A team of biologists believe they have created the first ever example of hydrogels inside of living cells.

Researchers from Johns Hopkins University have created the hydrogels, which if created on demand, could shed light on the role hydrogels that form in nature when proteins or other molecules aggregate under certain conditions, play on human diseases.

“The exciting part of this work is not just that we made hydrogels but that we’re now equipped with this powerful technique that lets us ask fundamental, and very challenging questions about them,” Takanari Inoue, Ph.D., an associate professor of cell biology at the Johns Hopkins University School of Medicine and senior author of the study, said in a statement.

Hydrogels are any solid gel material that holds together due to tight connections among its molecules, but also absorbs significant amounts of water.

Most floating structures are enclosed by membranes in living structures, helping them retain their shape in the cells’ watery cytoplasm.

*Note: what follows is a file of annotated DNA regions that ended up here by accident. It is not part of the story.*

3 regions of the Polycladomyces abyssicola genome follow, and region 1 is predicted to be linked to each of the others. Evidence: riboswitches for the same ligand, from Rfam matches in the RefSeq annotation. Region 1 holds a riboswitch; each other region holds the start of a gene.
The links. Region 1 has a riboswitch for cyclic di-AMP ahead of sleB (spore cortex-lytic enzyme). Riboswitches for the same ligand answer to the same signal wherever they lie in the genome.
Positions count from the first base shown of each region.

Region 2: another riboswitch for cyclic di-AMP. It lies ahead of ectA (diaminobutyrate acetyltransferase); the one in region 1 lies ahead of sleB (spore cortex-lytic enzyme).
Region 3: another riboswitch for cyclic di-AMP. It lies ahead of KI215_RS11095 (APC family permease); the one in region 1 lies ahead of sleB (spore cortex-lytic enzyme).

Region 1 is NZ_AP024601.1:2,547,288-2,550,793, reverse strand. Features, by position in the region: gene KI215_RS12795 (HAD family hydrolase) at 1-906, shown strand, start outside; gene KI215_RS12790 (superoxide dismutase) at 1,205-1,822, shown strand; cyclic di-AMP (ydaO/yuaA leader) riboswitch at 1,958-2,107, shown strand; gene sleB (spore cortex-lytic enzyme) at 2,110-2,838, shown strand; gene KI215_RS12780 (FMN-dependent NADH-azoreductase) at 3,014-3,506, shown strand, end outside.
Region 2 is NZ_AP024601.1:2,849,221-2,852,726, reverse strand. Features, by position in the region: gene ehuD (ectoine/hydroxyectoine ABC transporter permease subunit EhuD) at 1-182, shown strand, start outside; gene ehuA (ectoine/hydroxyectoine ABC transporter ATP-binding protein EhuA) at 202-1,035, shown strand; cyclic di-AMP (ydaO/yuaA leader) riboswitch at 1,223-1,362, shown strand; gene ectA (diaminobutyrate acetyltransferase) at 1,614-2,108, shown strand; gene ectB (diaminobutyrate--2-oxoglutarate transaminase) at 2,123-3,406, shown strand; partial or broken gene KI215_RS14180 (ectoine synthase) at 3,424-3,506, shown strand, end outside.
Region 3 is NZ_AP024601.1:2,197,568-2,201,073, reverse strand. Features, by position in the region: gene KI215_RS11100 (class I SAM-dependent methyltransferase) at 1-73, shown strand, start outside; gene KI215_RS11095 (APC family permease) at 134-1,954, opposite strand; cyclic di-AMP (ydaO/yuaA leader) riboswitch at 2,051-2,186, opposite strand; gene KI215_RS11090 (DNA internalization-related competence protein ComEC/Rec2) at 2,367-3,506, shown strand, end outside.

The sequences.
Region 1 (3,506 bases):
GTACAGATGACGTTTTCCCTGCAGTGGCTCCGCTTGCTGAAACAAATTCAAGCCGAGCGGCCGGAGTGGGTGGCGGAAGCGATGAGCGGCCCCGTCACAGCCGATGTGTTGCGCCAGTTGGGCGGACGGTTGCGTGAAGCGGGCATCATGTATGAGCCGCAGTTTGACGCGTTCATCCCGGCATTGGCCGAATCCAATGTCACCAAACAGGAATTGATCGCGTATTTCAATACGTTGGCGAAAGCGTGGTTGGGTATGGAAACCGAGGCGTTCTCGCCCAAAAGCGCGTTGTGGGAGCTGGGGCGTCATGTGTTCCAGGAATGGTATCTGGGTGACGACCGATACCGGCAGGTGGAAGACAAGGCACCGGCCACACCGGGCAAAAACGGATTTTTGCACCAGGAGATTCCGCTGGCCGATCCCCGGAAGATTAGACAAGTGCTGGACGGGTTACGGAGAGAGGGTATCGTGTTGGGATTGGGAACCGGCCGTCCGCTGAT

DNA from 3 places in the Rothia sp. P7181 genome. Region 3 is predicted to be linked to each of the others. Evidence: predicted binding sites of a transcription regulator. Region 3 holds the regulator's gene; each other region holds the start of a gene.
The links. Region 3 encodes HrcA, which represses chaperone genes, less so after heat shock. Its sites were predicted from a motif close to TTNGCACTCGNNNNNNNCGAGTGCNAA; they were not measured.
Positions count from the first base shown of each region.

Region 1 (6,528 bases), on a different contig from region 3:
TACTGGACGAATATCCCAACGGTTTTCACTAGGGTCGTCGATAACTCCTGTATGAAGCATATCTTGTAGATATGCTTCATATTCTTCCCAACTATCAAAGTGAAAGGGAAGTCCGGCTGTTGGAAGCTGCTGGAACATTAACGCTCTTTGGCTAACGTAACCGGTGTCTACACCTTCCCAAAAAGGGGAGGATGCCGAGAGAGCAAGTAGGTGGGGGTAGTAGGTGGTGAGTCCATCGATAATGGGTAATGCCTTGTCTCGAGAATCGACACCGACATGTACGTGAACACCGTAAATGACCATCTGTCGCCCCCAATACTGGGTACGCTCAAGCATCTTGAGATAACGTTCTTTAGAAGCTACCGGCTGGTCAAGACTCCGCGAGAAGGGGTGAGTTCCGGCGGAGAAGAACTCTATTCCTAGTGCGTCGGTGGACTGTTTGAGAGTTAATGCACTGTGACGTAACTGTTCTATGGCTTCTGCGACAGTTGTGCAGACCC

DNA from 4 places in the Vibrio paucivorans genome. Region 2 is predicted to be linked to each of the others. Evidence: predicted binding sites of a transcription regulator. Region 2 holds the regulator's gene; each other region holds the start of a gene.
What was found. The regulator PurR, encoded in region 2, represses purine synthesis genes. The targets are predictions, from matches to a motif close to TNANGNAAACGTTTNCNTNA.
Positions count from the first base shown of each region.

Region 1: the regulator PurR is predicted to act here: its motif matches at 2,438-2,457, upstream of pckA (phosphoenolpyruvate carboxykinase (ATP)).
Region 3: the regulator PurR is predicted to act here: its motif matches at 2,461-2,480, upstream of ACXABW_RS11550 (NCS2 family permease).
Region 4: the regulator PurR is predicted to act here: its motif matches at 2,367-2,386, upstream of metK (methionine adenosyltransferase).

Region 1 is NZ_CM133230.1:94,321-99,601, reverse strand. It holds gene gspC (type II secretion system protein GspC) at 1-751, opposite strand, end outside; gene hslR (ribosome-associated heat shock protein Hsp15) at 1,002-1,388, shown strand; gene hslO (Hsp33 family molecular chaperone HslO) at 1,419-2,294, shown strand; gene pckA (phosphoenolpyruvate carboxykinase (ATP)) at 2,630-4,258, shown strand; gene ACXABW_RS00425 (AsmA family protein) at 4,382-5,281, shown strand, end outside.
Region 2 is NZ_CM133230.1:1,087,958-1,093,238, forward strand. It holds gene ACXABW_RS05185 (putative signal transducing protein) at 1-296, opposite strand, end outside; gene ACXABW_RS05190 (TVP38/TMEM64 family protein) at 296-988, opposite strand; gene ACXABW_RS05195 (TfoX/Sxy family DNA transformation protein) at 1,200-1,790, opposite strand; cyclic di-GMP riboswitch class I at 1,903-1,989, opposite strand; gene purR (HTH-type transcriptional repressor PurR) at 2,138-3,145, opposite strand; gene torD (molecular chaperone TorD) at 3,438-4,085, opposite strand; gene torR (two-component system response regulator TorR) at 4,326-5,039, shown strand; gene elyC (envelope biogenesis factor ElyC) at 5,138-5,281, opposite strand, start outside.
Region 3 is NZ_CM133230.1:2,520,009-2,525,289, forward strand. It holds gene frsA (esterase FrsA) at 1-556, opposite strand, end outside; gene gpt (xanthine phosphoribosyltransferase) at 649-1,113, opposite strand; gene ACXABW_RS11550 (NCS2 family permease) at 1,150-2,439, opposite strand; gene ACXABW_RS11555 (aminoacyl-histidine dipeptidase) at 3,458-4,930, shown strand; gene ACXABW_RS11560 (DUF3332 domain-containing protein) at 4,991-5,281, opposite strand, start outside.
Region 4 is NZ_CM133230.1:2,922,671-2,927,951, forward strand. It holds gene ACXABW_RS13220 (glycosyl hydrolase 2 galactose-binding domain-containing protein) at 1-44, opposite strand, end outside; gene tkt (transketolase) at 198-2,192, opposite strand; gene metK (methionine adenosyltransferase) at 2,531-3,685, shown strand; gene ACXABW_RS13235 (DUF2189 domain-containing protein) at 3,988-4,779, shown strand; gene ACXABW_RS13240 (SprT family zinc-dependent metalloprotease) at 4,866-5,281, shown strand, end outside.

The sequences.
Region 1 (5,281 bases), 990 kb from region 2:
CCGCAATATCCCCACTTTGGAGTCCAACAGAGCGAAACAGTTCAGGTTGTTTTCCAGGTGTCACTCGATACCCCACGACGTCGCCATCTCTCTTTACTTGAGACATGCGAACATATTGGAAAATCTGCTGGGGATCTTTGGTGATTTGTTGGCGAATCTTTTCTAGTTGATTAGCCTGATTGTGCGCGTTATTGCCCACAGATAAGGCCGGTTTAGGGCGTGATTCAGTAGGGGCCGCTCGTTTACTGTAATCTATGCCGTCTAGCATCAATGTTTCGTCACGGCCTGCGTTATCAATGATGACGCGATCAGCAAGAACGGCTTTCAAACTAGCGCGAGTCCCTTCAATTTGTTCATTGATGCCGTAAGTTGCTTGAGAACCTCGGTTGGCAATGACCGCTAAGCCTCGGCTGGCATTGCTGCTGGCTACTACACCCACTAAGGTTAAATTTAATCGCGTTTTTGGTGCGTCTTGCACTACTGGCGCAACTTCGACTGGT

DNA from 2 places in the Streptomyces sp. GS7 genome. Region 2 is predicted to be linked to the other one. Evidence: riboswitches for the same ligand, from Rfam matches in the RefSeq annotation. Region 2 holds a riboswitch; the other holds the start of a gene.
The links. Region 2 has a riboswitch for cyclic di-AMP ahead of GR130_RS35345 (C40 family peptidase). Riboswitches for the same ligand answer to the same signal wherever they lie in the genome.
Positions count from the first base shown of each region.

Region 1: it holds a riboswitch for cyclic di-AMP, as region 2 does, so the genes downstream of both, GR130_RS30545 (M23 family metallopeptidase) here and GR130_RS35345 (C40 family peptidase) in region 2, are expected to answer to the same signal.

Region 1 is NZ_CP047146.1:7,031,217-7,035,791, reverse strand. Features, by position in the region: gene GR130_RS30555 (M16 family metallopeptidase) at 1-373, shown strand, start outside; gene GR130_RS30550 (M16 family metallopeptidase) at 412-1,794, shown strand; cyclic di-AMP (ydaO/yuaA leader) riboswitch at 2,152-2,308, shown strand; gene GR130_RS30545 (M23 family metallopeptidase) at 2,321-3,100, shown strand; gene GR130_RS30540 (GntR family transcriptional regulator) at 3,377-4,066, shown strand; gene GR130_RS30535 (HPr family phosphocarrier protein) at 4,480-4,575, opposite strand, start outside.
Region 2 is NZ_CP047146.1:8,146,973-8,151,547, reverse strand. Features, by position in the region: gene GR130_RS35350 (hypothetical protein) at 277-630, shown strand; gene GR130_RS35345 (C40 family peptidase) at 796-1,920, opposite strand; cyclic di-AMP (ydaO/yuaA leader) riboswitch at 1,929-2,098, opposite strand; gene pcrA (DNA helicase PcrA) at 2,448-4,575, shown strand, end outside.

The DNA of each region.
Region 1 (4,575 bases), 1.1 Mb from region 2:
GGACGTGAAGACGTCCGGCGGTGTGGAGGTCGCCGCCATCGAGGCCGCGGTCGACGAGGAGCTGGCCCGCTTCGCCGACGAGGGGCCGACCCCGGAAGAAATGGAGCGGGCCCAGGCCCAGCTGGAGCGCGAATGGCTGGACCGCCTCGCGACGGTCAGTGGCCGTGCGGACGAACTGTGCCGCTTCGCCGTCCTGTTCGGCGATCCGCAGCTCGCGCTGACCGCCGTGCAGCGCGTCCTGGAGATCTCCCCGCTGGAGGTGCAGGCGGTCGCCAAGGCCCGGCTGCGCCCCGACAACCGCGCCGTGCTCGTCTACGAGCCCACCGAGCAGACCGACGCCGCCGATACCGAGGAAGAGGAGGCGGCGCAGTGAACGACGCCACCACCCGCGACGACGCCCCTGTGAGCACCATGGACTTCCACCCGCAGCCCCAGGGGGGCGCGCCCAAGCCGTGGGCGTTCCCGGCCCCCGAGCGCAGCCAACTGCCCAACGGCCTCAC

However, when the cells undergo stress including from heat, starvation or infection, proteins and ribonucleic acid (RNA) molecules can clump into stress granules, which are free of enclosing membranes and often form small globs.

In the past, scientists have linked natural hydrogels to various neurodegenerative diseases, including amyotrophic lateral sclerosis (ALS), with too many or too few stress granules impacting the cells’ ability to function.

“These hydrogels lack membranes, so it’s hard to isolate and purify them,” Inoue said.  “They’re so fragile that we can’t just collect them like we can with nuclei or mitochondria.”

The researchers designed a system they called iPOLYMER, composed of two binding proteinsFKBP and FRBand an immunosuppressive chemical and drug called rapamycin.

To create this system, they engineered cells to contain two kinds of protein strings composed of tandem FKBPs and FRBs and then added rapamycin, which enabled them to be able to observe how the hydrogels form.

They now plan on modifying the system so that the hydrogels integrate RNA molecules into their structures, allowing them to better mimic the stress granules seen in human cells.

The researchers also plan on creating a system in which FKBP and FRB form liquid droplets so that they can compare the effects of the liquid droplet and hydrogel forms of the protein structures.